An Inspiring true story of abandonment, exile, inner strength and belonging
Diverse Wisdom Initiative
This book came into being due to the Diverse Wisdom Initiative at Hay House, a proactive measure inspired by the work of Jessica Huie to find writers from outside the typical mould of who their published authors have tended to be. It doesn’t require me to describe what that looked like, being a well-known universal problem in many publishing houses.
Authors like Kyle Gray, Rebecca Campbell and others were given a group of potential authors to mentor from those who applied to the initiative.
Bharti Dhir was a late applicant, encouraged by her niece to submit, she resisted until the last minute of the last day, one finger typing her submission. Tentatively accepted she became a mentee of Kyle Gray, however when all the draft manuscripts were submitted, and they were told which had been accepted, hers wasn’t there. Kyle Gray sent a one word reply. Devastated. And then did what an empowered, loyal supporter he is, would do, not give up until they’d changed their mind!
And what a wonderful book she has co-written as a result.
As a baby, Bharti Dhir was abandoned in a fruit box on the side of the road in the Uganda countryside. To this day she doesn’t know who her birth mother was, though rumours created a version of the story, and the imagination of the author and reader contribute to what might have happened. Fortunately, she was found safe and taken to a nearby hospital.
Meanwhile, her future adoptive mother, seven months pregnant with her first child had a kind of vision or strong premonition, in association with the Hindu Goddess Lakshimi, that there a baby girl coming to her, and insisted it wasn’t the baby she was carrying.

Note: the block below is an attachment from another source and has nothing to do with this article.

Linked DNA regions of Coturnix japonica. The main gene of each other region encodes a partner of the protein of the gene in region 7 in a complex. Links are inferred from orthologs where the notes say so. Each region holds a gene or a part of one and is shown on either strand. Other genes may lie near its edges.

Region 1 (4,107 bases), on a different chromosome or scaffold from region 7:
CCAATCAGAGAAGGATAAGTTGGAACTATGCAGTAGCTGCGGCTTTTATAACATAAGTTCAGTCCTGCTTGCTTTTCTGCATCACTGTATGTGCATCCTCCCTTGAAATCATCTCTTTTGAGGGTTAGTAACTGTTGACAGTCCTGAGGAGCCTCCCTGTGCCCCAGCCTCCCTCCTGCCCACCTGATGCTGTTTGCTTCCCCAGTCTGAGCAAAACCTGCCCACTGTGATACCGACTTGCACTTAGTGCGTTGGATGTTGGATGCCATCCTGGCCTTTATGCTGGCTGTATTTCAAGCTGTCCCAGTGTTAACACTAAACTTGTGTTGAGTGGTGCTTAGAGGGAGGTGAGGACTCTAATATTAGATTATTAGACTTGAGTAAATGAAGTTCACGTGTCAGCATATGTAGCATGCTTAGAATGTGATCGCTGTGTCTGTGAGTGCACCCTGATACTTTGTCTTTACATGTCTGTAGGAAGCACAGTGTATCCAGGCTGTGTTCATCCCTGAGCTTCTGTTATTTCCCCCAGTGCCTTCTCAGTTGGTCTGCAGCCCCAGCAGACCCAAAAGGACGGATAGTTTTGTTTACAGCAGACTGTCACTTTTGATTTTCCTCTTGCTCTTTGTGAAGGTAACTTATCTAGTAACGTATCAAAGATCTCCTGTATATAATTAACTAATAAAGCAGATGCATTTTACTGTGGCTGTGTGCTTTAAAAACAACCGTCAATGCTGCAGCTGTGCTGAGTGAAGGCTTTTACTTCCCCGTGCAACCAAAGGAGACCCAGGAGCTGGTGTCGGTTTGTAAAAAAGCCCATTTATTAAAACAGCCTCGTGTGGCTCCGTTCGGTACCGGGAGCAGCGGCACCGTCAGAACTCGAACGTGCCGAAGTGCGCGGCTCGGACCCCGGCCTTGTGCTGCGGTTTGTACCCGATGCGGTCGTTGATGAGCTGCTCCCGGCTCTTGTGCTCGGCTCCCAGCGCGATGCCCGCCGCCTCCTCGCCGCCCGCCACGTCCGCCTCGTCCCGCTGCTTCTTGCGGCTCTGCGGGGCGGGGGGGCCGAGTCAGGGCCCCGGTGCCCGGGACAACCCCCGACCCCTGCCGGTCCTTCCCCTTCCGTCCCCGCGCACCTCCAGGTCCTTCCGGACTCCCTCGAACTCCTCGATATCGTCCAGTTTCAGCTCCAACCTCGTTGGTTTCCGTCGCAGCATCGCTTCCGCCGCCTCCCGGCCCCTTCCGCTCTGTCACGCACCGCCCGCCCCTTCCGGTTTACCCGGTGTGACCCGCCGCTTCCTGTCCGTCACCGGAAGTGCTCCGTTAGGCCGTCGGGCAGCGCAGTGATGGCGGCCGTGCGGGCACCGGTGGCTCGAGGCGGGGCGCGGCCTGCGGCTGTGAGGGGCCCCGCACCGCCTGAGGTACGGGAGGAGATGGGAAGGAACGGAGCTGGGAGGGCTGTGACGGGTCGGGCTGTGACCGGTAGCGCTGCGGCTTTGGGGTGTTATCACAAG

Suffice to say, there is a wonderful narrative built around how she came to be the first daughter of this family and how they overcome a lot of negative feeling, prejudice and racism about their decision as a Punjabi-Sikh family to adopt an Asian-African baby of unknown heritage.
At times she begged family members for details about what they knew of her background, however everyone was tight-lipped, those that knew anything having promised never to speak of it.
Left with no other choice, given no one would speak to me, I resolved to live with my imagination.
Throughout her childhood there are numerous events, situations, heath problems and challenges that Bharti and her family live through, address and overcome, some of which contribute (at the time) to diminishing her sense of self-worth. With each situation, she shares how she is able to look back with compassion and forgiveness and describe how she was able to turn all that around.
It was these daydreams that helped to build my sense of worth, making me believe that I’d get there one day.
The situations are often tense and frightening, the heath problems she endures and the witch doctor remedies they seek out, having exhausted all conventional options are alarming and torturous to read of.
However, this is no misery memoir, here is an empowered woman, writing her early life story for her own daughter, acknowledging that there will be times in one’s life when all seems to be against you, that every situation is temporary, that finding and nurturing that core of self belief will carry you through even the worst situations.
Curses and witchcraft were the given explanation for so many ills in Uganda – from businesses failing to sickness, and from childlessness to death. In Uganda, you couldn’t pretend that the belief in magic didn’t exist. It was soaked into the fabric of our lives. To survive in society, you needed to both fear and respect it.
Her father both took her to witch doctors and tried to take a stand against superstition by promoting education, including paying for the education of many who came to work in his garage and ensuring that all his daughters received an education.
Understanding why for example girls were treated as ‘less than’ boys, and how a society judges those of mixed race, or different religions, or a multitude of differences, enabled her to either become a victim, turn to anger, resentment, bitterness, self-hatred, or to choose another way.